Posts Tagged ‘carbon dioxide emissions’

Wind power? Not in my backyard.

August 26, 2009


Turns out, Swedes may not be as green as I thought. Or perhaps they’re simply no different than the rest of us gasoline-guzzling, environmentally ignorant consumers who care more about our immediate comfort and convenience than the future of coming generations.

Overheard in the kitchen of immediate Swedish family members just the other day:

“I was so angry hearing this farmer on the island talk about the profits he was making from the wind power he was producing,” my mother bristled. “He had gotten together with some neighbors to construct and operate a wind mill in his back yard, and was making a small fortune. I told him, ‘Don’t you realize that you’re profiting from Swedish tax dollars? You’re making money off the backs of all the rest of us who must pay for this expensive wind power!’

“But he just looked at me and said, ‘But the money I make comes from the wind!'” she continued. “It made me so mad that people don’t understand who’s paying for all this construction of wind mills left and right. We are!”

According to the Swedish Energy Agency, wind power cooperatives such as the one formed by this ignorant Swedish farmer will add another 70 gigawatt-hours of electricity to the grid during fiscal year 2009-2010. In all, 24,000 people will be members in such cooperatives and boost their share of Swedish wind power production by 20 percent, the agency estimates

The Swedish government wants to grow total wind power production to 30 terrawatt hours annually – up from 2 tWh today. Wind currently accounts for just 1 percent of the nation’s electricity, compared with neighboring Denmark, which gets 20 percent of its power from wind power. (The U.S., the world’s leading wind power nation in terms of capacity, is at close to 2 percent.)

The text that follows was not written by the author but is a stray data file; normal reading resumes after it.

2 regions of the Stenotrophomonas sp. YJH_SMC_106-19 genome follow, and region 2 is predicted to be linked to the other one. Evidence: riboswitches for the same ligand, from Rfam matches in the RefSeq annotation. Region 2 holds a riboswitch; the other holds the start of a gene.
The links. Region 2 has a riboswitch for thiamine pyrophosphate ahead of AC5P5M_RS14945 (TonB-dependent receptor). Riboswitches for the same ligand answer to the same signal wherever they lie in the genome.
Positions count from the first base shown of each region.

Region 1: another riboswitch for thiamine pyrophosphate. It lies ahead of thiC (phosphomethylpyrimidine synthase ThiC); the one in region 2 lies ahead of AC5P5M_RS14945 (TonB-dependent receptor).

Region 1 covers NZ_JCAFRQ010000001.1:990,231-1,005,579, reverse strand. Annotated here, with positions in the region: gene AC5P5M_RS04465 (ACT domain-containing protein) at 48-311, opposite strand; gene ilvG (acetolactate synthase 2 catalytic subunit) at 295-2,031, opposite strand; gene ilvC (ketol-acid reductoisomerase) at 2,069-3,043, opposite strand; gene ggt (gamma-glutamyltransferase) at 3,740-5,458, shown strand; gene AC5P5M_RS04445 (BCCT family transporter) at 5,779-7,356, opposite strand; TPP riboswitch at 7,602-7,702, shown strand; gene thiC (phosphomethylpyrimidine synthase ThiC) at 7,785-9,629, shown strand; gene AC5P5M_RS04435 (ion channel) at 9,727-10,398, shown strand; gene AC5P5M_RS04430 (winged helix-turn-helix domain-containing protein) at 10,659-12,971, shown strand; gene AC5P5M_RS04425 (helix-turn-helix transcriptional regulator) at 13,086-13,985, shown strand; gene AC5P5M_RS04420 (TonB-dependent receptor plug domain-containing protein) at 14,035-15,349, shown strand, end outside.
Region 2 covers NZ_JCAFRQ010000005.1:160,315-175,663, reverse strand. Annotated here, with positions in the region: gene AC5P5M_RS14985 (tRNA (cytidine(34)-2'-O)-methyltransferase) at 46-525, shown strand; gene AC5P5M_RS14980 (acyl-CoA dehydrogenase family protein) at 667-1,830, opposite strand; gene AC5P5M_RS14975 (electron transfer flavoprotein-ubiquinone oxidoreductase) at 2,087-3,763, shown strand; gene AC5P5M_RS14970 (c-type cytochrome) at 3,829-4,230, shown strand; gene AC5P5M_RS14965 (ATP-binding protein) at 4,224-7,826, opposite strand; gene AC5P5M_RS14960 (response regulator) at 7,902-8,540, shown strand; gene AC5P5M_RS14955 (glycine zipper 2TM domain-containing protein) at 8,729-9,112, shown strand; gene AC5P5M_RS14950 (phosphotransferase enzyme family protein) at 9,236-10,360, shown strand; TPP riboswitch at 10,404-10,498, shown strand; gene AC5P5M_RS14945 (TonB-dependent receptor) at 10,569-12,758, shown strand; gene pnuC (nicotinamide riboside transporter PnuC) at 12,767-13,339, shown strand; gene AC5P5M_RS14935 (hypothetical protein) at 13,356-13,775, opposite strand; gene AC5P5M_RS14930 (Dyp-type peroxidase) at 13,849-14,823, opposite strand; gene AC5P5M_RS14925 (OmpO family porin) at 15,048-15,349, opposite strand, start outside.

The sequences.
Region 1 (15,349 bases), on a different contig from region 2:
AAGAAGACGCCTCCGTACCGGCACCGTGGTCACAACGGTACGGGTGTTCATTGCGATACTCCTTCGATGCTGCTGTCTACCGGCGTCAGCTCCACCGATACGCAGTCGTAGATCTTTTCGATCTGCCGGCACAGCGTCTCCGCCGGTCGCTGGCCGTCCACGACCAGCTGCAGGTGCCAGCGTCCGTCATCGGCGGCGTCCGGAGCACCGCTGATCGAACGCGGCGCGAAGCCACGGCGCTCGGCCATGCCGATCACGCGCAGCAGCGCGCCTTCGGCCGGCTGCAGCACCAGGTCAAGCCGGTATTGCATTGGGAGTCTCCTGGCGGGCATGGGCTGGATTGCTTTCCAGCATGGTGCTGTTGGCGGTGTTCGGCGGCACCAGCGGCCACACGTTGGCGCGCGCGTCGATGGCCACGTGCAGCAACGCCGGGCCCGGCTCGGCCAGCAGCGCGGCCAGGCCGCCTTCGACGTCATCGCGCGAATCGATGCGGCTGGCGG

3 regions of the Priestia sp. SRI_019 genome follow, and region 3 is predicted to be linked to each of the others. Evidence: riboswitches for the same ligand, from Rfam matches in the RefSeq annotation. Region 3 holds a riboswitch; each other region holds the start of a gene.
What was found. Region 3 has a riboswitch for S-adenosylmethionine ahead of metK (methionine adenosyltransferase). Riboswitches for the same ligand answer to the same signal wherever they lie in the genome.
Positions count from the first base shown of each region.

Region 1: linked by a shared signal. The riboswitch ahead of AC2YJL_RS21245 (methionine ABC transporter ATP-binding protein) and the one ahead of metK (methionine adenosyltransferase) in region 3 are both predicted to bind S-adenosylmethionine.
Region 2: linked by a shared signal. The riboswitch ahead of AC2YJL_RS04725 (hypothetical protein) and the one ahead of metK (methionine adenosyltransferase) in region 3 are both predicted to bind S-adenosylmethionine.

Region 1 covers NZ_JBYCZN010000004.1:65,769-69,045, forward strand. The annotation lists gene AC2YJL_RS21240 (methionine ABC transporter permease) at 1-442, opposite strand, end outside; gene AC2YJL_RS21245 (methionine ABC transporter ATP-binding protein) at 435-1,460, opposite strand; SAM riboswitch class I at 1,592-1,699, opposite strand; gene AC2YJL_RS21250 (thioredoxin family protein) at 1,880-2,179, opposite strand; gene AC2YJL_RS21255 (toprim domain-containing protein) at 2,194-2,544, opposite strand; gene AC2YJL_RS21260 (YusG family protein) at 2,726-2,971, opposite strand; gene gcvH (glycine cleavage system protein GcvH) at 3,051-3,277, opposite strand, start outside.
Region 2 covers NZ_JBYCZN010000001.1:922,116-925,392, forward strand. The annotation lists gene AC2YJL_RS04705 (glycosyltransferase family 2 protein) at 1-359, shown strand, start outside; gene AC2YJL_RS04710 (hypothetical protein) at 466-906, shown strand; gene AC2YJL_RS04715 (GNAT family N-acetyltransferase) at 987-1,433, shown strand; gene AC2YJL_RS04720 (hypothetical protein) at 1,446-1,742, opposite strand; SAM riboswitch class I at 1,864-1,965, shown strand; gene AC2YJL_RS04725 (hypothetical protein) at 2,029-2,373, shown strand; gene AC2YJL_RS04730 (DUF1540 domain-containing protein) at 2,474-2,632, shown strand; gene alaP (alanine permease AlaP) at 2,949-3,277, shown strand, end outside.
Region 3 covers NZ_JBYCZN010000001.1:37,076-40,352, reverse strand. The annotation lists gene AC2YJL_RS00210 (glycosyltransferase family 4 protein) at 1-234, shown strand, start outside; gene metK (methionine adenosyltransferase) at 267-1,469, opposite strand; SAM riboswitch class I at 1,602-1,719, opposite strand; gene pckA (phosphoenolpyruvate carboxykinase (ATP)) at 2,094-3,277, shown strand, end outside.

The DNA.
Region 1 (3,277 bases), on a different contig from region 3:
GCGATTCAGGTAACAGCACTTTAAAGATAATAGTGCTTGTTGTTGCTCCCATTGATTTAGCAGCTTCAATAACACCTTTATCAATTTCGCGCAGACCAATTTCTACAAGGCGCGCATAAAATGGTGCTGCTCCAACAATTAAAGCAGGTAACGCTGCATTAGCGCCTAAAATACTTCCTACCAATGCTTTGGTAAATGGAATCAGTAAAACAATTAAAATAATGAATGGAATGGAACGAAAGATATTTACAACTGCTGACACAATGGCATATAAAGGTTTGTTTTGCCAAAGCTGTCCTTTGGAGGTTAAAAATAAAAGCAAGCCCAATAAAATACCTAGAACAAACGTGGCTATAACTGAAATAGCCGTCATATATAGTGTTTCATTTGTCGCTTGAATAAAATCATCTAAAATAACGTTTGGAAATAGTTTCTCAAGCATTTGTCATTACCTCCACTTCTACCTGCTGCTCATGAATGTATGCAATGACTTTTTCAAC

The Swedish government is using energy certificates subsidized by tax dollars to support the wind energy build-out, investments it says must be made to meet tough European Union carbon-dioxide reduction goals.

But some Swedes believe the cost of wind is just too high, especially when the machines pop up along pristine coast lines and in pastoral landscapes where Swedes want to enjoy their lengthy vacations away from the troubles of global warming and energy crises.

Indeed, in my family, the bad-mouthing of wind power stations began when news broke that the spinning turbine blades would soon obscure views from an island in the Baltic that, in my mom’s opinion, was too beautiful and unique for wind mills. (A section of it was, after all, inscribed on UNESCO’s World Heritage List.)

A movement is afoot to stop the build-out of wind power in the country praised, over and and over again, for being one of the world’s greenest. Grassroots organizations with names such as “Fair Wind” and “Save the Coast” are sprouting up to protest plans by property owners to take advantage of government incentives and erect new wind turbines.

What does all this mean? That people are people, plain and simple. And that nobody is more green than the other when it comes to their own backyard.